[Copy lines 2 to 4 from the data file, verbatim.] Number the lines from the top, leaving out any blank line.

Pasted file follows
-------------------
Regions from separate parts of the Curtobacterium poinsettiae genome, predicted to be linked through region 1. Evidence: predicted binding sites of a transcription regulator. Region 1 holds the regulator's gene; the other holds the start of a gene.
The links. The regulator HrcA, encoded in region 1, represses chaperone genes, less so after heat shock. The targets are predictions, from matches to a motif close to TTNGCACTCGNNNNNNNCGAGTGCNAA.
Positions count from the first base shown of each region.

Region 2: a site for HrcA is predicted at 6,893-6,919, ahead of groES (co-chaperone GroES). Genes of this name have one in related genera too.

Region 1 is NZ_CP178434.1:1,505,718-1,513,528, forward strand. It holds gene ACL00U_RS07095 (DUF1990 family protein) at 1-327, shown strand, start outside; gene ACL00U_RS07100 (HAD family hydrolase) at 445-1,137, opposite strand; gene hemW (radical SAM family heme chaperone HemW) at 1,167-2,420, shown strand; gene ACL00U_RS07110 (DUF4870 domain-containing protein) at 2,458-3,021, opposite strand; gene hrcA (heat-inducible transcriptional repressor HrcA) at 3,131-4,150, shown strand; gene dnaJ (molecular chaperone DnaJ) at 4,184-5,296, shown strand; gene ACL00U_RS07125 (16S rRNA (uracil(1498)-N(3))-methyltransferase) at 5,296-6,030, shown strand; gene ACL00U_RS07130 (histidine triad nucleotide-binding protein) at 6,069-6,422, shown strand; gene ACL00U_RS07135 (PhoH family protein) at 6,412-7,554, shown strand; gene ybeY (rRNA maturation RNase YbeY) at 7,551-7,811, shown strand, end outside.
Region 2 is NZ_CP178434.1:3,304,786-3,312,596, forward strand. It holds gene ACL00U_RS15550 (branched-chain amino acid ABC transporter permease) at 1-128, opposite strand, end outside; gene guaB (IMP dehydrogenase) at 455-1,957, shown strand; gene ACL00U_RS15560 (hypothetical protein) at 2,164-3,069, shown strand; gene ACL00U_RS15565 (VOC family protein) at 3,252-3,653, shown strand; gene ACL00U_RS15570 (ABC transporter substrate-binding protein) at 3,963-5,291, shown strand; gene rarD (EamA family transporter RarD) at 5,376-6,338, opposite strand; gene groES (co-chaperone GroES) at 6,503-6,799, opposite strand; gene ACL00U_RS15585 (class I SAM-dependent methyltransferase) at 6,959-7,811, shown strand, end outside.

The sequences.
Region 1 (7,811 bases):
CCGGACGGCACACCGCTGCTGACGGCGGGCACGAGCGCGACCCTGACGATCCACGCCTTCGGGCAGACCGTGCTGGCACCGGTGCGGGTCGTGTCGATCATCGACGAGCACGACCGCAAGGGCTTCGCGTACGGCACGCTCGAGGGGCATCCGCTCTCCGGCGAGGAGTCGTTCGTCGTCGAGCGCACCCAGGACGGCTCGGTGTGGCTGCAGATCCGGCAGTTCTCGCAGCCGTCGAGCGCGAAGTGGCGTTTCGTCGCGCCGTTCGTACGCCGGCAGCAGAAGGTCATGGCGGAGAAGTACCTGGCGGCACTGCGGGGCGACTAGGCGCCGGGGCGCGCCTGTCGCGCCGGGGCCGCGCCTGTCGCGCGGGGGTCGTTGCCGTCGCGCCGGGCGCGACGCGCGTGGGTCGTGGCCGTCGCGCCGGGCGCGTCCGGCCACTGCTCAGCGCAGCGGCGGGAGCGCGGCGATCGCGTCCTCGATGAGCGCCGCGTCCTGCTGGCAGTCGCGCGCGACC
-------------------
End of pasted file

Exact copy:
The links. The regulator HrcA, encoded in region 1, represses chaperone genes, less so after heat shock. The targets are predictions, from matches to a motif close to TTNGCACTCGNNNNNNNCGAGTGCNAA.
Positions count from the first base shown of each region.

Region 2: a site for HrcA is predicted at 6,893-6,919, ahead of groES (co-chaperone GroES). Genes of this name have one in related genera too.